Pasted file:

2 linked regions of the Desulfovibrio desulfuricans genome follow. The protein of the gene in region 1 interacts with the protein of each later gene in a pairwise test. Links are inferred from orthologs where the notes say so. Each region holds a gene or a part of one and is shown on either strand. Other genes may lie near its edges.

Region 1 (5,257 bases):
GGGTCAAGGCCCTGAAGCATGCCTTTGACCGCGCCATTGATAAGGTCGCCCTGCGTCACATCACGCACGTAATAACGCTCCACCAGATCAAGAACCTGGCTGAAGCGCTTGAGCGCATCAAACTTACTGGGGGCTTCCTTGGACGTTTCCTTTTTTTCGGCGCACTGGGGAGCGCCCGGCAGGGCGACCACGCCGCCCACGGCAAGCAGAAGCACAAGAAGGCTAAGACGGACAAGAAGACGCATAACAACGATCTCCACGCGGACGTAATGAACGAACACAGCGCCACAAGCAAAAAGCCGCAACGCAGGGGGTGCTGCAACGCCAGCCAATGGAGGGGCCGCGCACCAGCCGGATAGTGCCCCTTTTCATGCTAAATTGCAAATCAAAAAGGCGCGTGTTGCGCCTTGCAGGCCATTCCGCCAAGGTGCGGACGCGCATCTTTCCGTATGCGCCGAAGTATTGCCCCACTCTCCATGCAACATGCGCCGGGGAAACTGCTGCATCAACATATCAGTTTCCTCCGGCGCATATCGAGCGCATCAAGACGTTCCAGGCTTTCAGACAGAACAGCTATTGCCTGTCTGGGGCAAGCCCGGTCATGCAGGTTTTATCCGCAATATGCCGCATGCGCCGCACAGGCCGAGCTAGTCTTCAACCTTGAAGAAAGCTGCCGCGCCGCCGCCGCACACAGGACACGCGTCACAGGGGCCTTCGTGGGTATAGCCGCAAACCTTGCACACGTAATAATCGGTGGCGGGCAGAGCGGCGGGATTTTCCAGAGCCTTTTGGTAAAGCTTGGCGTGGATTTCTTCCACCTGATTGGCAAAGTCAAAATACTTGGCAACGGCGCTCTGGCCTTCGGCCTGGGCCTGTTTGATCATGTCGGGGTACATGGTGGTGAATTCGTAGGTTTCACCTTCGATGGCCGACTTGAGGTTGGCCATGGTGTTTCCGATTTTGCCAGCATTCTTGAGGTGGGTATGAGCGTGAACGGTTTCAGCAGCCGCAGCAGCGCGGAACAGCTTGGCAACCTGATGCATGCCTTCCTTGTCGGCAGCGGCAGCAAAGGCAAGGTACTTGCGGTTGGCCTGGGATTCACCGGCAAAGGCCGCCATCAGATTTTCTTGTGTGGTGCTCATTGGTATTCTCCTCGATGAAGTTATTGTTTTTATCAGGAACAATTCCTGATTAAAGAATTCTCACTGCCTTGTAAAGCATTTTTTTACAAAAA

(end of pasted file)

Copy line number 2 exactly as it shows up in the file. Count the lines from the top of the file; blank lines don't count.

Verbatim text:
Region 1 (5,257 bases):